Gypsum welcomes LeAnn Rimes |

Gypsum welcomes LeAnn Rimes

Derek Franz
LeeAnn Rimes got her start in the music biz when she was just 13 years old.
Special to the Daily |

Editor’s note: Check High Life on Friday to read a feature on Collin Raye and IMAJ, who open the show for LeAnn Rimes on Saturday.

LeAnn Rimes routinely performs in big cities all over the world. You’ll see her on television sitcoms and in tabloids. On Saturday, you can see her at Gypsum’s Lundgren Theater.

“Small towns are fun to perform for — I think the fans appreciate it more,” she said after some initial confusion on the phone.

Her 6-year-old stepson had answered, told me his dad wasn’t home and then hung up. It turned out to be a great ice-breaker. When I finally got through, I felt like I was connecting to a regular human being rather than a tabloid, larger-than-life sensation.

Rimes’ 6- and 10-year-old stepsons entered her life when she married Eddie Cibrian in 2011.

“Life is completely different with the kids,” she told me. “I have a whole different input with them around.”

Her relationship with Cibrian stirred a lot of tabloid controversy in itself since it began in 2009, which Rimes acknowledged on her webpage, leannrimes

“I met my husband Eddie under complicated circumstances, and you can Google that, but if you really want my truth, just listen to the music,” she wrote.

Her latest album, “Spitfire,” came out in June. Rimes said it’s the most personally revealing music she’s done so far, and she wants to do more.

“I don’t think I’ve ever been so candid before,” she said. “It’s liberating. It’s changed the way I approach music.”

I asked Rimes if it was scary to allow that kind of vulnerability after everything she’s been through with the media.

“It feels good — there are so many lies out there about me and ‘Spitfire’ was the first time I’ve been able to have a voice,” she said. “There is no sugar coating or holding back on the album. After writing the song, ‘Borrowed,’ I feel limitless because I don’t think I can be any more honest than that.

“It’s such a compliment that people connect with it and tell me how they relate,” she added. “I want to be able to elaborate on what I did with ‘Spitfire,’ which I think is just really building on the humanity.”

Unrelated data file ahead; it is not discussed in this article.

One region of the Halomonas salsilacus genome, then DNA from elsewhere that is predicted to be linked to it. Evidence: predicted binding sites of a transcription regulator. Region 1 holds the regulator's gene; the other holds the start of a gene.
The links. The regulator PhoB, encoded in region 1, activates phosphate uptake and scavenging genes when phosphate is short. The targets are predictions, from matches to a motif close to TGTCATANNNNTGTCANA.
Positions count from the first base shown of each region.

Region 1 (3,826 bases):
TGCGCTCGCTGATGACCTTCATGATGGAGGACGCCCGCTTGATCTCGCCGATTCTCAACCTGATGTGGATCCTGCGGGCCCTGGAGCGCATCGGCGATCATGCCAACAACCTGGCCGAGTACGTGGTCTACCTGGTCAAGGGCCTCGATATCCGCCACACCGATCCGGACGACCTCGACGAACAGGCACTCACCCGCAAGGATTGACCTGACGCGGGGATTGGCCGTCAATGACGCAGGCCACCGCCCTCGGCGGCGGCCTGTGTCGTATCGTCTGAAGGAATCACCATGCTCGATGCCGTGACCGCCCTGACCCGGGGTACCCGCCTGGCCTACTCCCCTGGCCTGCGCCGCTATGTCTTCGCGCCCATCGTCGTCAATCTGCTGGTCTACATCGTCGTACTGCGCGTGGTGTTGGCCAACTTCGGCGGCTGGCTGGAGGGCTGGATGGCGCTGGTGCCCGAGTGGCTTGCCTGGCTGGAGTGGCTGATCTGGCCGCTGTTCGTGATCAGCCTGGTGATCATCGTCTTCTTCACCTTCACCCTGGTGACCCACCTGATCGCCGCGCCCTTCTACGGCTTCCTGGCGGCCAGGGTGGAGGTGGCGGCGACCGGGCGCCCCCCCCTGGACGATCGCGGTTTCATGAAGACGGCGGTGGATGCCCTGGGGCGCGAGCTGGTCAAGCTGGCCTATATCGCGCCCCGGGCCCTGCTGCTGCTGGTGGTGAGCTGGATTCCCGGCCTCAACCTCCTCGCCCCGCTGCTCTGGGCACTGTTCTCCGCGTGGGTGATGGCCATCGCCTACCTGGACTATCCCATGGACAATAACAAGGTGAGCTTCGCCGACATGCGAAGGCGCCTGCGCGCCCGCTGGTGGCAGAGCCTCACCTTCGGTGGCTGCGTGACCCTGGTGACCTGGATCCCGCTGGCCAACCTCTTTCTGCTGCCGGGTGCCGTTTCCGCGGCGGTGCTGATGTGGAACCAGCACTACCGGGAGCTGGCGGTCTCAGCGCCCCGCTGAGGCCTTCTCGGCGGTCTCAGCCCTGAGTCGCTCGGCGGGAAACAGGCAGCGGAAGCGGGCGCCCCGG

‘No one is ever ready for fame’

Rimes is also the author of three books. Two of them are for children.

“A song on the album originated from one of the books,” she said. “I’d like to write more books in the future.”

Coincidentally, all three Gypsum Daze performers are authors. Collin Raye has a collection of memoirs coming out soon and young IMAJ already published a three-part romance novel in 2011.

Raye has known Rimes and IMAJ for some time. He speaks highly of both women and predicted IMAJ is destined for stardom, expressing a sort of parental concern for the challenges ahead for her.

Since rising into the spotlight at age 13, Rimes can speak to those challenges.

“No one is ever ready for fame,” she said. “It’s an interesting ride, and you have to stay focused on the music or whatever it is that you do.”

In spite of all the hardships that the constant media attention has brought into her life, Rimes doesn’t complain.

“It’s nice to have all the things I do at only 30 years old,” she said.

One of those things is a tour stop in Gypsum.

“I enjoy Colorado,” she said. “We visit Aspen all the time, and I’ve performed several times on the Front Range.”

But this will be her first time in Gypsum?

“Yeah, this will be my first time in Gypsum,” she said.

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